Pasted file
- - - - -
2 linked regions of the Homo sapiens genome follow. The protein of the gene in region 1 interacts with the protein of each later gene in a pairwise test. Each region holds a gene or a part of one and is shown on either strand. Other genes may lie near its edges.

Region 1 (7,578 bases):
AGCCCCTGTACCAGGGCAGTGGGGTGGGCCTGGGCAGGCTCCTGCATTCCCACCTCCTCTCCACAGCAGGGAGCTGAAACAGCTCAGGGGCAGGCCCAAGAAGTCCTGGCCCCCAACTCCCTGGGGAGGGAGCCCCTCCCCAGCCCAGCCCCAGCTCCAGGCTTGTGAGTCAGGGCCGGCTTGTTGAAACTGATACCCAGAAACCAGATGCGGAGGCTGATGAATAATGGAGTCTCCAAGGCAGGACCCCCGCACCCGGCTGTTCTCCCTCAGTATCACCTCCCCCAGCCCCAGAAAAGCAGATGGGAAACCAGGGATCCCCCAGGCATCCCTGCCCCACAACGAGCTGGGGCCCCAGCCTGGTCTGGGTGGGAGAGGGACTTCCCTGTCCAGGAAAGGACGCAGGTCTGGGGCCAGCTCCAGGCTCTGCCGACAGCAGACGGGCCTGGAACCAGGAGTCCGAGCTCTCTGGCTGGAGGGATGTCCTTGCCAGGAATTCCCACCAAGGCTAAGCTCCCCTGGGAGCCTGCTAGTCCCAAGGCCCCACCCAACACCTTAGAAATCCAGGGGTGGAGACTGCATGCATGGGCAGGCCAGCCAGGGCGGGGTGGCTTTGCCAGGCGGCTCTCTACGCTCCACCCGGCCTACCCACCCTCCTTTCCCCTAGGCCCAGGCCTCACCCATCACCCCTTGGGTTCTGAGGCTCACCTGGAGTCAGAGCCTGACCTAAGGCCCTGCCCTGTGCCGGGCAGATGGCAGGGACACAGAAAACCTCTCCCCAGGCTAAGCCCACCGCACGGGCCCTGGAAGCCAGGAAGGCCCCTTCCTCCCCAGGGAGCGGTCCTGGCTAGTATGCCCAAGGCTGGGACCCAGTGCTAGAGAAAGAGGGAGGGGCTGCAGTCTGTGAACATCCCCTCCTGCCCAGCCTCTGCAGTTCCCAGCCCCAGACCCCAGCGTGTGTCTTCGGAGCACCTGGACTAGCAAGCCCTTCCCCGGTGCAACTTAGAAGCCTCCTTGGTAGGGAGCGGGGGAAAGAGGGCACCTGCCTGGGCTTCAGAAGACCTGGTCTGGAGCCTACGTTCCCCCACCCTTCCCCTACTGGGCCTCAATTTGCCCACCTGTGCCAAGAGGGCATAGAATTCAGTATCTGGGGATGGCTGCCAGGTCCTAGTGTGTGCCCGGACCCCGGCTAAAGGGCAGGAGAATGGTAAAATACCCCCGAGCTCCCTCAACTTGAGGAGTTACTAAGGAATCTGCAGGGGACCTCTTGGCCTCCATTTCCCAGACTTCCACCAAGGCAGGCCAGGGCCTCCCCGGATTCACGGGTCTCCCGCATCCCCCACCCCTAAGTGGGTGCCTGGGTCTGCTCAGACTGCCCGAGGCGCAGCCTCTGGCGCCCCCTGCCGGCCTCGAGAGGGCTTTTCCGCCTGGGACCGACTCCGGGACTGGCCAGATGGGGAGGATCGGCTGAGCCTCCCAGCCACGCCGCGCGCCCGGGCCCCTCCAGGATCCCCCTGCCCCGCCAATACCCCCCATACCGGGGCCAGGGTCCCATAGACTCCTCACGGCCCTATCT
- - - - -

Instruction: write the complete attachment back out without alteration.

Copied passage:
2 linked regions of the Homo sapiens genome follow. The protein of the gene in region 1 interacts with the protein of each later gene in a pairwise test. Each region holds a gene or a part of one and is shown on either strand. Other genes may lie near its edges.

Region 1 (7,578 bases):
AGCCCCTGTACCAGGGCAGTGGGGTGGGCCTGGGCAGGCTCCTGCATTCCCACCTCCTCTCCACAGCAGGGAGCTGAAACAGCTCAGGGGCAGGCCCAAGAAGTCCTGGCCCCCAACTCCCTGGGGAGGGAGCCCCTCCCCAGCCCAGCCCCAGCTCCAGGCTTGTGAGTCAGGGCCGGCTTGTTGAAACTGATACCCAGAAACCAGATGCGGAGGCTGATGAATAATGGAGTCTCCAAGGCAGGACCCCCGCACCCGGCTGTTCTCCCTCAGTATCACCTCCCCCAGCCCCAGAAAAGCAGATGGGAAACCAGGGATCCCCCAGGCATCCCTGCCCCACAACGAGCTGGGGCCCCAGCCTGGTCTGGGTGGGAGAGGGACTTCCCTGTCCAGGAAAGGACGCAGGTCTGGGGCCAGCTCCAGGCTCTGCCGACAGCAGACGGGCCTGGAACCAGGAGTCCGAGCTCTCTGGCTGGAGGGATGTCCTTGCCAGGAATTCCCACCAAGGCTAAGCTCCCCTGGGAGCCTGCTAGTCCCAAGGCCCCACCCAACACCTTAGAAATCCAGGGGTGGAGACTGCATGCATGGGCAGGCCAGCCAGGGCGGGGTGGCTTTGCCAGGCGGCTCTCTACGCTCCACCCGGCCTACCCACCCTCCTTTCCCCTAGGCCCAGGCCTCACCCATCACCCCTTGGGTTCTGAGGCTCACCTGGAGTCAGAGCCTGACCTAAGGCCCTGCCCTGTGCCGGGCAGATGGCAGGGACACAGAAAACCTCTCCCCAGGCTAAGCCCACCGCACGGGCCCTGGAAGCCAGGAAGGCCCCTTCCTCCCCAGGGAGCGGTCCTGGCTAGTATGCCCAAGGCTGGGACCCAGTGCTAGAGAAAGAGGGAGGGGCTGCAGTCTGTGAACATCCCCTCCTGCCCAGCCTCTGCAGTTCCCAGCCCCAGACCCCAGCGTGTGTCTTCGGAGCACCTGGACTAGCAAGCCCTTCCCCGGTGCAACTTAGAAGCCTCCTTGGTAGGGAGCGGGGGAAAGAGGGCACCTGCCTGGGCTTCAGAAGACCTGGTCTGGAGCCTACGTTCCCCCACCCTTCCCCTACTGGGCCTCAATTTGCCCACCTGTGCCAAGAGGGCATAGAATTCAGTATCTGGGGATGGCTGCCAGGTCCTAGTGTGTGCCCGGACCCCGGCTAAAGGGCAGGAGAATGGTAAAATACCCCCGAGCTCCCTCAACTTGAGGAGTTACTAAGGAATCTGCAGGGGACCTCTTGGCCTCCATTTCCCAGACTTCCACCAAGGCAGGCCAGGGCCTCCCCGGATTCACGGGTCTCCCGCATCCCCCACCCCTAAGTGGGTGCCTGGGTCTGCTCAGACTGCCCGAGGCGCAGCCTCTGGCGCCCCCTGCCGGCCTCGAGAGGGCTTTTCCGCCTGGGACCGACTCCGGGACTGGCCAGATGGGGAGGATCGGCTGAGCCTCCCAGCCACGCCGCGCGCCCGGGCCCCTCCAGGATCCCCCTGCCCCGCCAATACCCCCCATACCGGGGCCAGGGTCCCATAGACTCCTCACGGCCCTATCT